Like many people who blog, I use it as a tool to communicate with people who share a common interest, but not a common location. Sometimes, however, there are wonderful opportunities to actually meet people in person with whom you have shared thoughts and ideas for several years. I had just such an opportunity last night – in fact, in a “cup overflowing” kind of way, I had two such opportunities.
The first event was a gathering of nuclear bloggers, micro-bloggers, podcasters, and even a few lurkers who read a lot of what the rest of us continue to produce. Dan Yurman of Idaho Samizdat (BTW, Dan, will you be changing the name of your blog when you make that move?) was the primary spark with the idea, but Jarret Adams of Areva Blog, David Bradish of NEI Nuclear Notes, and John Wheeler of This Week In Nuclear jumped in and worked together to make it all happen. (I am sure that there were others who made sure that the food showed up on time, that the room was arranged, and that the posters were prominently displayed. I apologize if I have forgotten to provide credit where it is due, but that is why I have comments enabled here.)
A good time was had by all, the conversation was lively, and renewed sense of fellowship was reinforced. We have a strong foundation of knowledge that we are learning to share with others in a way that makes our technology more accessible and understandable. The more that people understand why we are excited to be nukes, the more that people will be willing to allow us to do our important work of producing vast quantities of clean, reliable, affordable, energy. They might even get to the point where I am – they will be demanding an atomic energy plant in their own backyard.
I was enjoying myself immensely at the blogger get together, but I excused myself after about an hour because I had also signed up to attend a reception for Women in Nuclear (WIN). Despite the name, the organization does accept members of both genders; I joined up a few months ago. One of the the things that is really encouraging about the second Atomic Age is that it may very well be led by some of the women who have recognized a profession that builds on both interest in math and science and caring about one’s effect on the world. I think that the “safety culture” that the nuclear industry encourages – actually demands – is something that is quite comfortable for women. Of course, like most men, I am kind of ignorant about what really motivates and inspires women, but as the father of two adult daughters who have already achieved significant successes, I have at least an inkling of understanding.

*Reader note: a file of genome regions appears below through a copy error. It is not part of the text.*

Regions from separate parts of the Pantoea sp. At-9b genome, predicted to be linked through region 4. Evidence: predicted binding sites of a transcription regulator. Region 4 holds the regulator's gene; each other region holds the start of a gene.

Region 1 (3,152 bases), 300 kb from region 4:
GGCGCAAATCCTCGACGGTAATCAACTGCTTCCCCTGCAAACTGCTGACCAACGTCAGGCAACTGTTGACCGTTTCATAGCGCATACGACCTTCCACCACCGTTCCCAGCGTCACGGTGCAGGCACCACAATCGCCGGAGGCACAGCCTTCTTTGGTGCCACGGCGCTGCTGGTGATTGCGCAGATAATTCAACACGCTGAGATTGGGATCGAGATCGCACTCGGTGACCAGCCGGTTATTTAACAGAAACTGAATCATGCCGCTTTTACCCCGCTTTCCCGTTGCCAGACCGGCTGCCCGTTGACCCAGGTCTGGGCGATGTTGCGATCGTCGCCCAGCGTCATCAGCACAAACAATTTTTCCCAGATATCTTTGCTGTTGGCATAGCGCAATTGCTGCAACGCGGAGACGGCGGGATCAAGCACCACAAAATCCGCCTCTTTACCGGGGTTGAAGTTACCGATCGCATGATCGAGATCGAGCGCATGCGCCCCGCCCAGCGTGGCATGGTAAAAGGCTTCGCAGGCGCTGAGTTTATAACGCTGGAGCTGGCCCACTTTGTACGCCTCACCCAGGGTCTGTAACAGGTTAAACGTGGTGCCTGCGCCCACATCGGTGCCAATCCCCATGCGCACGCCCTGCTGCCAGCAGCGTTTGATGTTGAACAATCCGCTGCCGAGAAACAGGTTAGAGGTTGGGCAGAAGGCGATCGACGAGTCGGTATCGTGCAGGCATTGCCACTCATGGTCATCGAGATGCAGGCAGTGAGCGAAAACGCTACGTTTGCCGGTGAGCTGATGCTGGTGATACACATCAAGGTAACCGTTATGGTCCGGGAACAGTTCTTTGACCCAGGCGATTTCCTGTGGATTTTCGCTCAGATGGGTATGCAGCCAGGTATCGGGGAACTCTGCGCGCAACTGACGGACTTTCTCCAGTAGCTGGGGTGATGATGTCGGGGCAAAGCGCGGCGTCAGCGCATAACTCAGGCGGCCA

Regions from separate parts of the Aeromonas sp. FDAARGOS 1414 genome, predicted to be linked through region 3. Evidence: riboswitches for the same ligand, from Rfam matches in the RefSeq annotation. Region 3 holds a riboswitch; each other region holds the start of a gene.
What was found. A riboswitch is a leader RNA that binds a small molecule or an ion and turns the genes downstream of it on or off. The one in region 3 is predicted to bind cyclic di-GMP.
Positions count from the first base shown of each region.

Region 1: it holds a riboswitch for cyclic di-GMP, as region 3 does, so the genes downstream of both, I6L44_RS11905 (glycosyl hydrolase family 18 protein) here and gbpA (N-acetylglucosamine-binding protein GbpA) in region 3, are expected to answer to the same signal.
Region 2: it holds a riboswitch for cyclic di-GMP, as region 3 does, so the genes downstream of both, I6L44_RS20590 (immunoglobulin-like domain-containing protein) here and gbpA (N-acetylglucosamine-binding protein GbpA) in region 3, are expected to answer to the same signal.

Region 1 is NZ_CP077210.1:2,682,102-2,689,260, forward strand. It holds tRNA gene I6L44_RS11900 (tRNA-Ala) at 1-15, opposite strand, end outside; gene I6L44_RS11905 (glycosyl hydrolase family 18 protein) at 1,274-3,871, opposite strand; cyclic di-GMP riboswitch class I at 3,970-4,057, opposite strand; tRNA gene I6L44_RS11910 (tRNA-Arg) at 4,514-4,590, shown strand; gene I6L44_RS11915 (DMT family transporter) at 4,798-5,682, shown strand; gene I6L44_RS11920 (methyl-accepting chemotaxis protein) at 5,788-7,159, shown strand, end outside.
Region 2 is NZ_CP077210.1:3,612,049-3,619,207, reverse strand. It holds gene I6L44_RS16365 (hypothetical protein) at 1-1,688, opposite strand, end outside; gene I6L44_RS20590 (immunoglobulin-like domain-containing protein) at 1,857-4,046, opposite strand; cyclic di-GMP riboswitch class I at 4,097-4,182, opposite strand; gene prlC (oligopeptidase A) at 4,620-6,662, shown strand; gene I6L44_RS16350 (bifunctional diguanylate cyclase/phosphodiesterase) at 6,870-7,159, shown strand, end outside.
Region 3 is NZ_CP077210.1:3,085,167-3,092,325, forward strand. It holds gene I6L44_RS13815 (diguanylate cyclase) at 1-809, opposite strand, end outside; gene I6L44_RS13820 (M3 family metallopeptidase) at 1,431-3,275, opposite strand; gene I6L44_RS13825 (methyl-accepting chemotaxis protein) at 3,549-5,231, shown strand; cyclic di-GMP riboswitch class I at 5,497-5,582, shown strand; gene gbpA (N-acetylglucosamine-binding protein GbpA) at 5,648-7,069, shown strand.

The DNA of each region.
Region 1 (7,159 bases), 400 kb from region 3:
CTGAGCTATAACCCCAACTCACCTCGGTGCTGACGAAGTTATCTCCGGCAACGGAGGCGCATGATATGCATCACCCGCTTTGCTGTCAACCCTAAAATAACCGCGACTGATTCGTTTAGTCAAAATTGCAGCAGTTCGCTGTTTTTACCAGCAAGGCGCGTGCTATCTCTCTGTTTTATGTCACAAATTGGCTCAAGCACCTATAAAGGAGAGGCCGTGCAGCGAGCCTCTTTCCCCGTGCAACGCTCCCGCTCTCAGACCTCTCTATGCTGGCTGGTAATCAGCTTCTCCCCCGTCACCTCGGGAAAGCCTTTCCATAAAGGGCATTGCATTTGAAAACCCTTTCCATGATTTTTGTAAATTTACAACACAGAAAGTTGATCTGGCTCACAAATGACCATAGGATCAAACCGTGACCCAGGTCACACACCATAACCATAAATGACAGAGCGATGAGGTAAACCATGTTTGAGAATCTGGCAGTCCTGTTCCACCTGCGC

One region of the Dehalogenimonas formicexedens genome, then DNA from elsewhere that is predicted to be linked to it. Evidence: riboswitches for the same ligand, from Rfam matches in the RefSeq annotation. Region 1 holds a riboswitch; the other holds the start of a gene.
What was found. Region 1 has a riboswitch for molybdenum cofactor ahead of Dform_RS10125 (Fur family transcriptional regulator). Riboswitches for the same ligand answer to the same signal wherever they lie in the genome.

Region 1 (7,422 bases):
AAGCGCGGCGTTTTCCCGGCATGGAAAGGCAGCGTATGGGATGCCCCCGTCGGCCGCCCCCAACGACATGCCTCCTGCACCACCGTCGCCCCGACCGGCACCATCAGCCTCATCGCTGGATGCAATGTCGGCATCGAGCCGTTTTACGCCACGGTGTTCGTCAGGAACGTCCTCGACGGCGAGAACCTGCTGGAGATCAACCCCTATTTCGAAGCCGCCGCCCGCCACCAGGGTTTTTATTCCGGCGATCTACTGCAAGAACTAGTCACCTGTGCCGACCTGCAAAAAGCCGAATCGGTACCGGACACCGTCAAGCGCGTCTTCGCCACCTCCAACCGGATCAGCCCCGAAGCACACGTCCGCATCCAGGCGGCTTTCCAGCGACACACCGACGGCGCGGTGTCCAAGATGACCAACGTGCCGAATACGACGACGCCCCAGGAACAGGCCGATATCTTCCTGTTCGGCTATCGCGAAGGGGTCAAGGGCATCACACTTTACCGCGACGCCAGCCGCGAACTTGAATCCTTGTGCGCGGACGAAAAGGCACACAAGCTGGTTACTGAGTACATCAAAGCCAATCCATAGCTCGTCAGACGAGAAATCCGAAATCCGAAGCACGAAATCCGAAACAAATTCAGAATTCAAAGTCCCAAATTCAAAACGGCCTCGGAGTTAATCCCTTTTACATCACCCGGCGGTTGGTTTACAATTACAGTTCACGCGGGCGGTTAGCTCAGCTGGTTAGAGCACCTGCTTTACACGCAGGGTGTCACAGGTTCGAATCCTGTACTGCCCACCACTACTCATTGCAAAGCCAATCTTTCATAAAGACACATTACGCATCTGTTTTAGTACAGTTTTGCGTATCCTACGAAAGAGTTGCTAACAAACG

The WIN gathering was in the upper level of a local sushi restaurant. The food was far better than what we had at the blogger gathering (sorry, I hope that does not offend the sponsor there) and the company was just as lively. I made some good contacts that might enable some future articles or Atomic Show podcasts. I also got the sense of excitement and positive vibes that make me believe that the Nuclear Renaissance is real. I heard about several recent career moves, some job openings, and some future developments that make me glad to be planning to join the industry for real during my second (or is it third) act.
Finally, on my way back through the hotel lobby to my car, I ran into an friend that I have known for years – ever since she invited me to speak to a group of nuclear engineering students at Penn State in the mid 1990s. Madeline told me to check out the recent press release from her organization that detailed the successful results from advanced gas reactor fuel testing. The test demonstrated that TRISO coated fuel particles manufactured by B&W have been able to achieve an average burn up of 16% of the initial heavy metal loading with a peak of 19%. There were NO fuel particle failures. As Madeline told me, there were some critical observers that asked if the fission product monitors were actually functional since they showed such low numbers – of course, they had been rigorously tested repeatedly during the entire three year program.
Update: (Posted November 18, 2009 at 0549) The New York Times Green Inc. blog has a story about the AGR fuel testing. End Update.
There is no doubt – the nuclear technology field is here to stay. There is little doubt that the field is going to be making major contributions to the world’s prosperity during the upcoming decades. I am just glad to be young enough to be able to participate and help many fine, intelligent and interesting people turn solid design work into real machinery that produces useful power to save the world.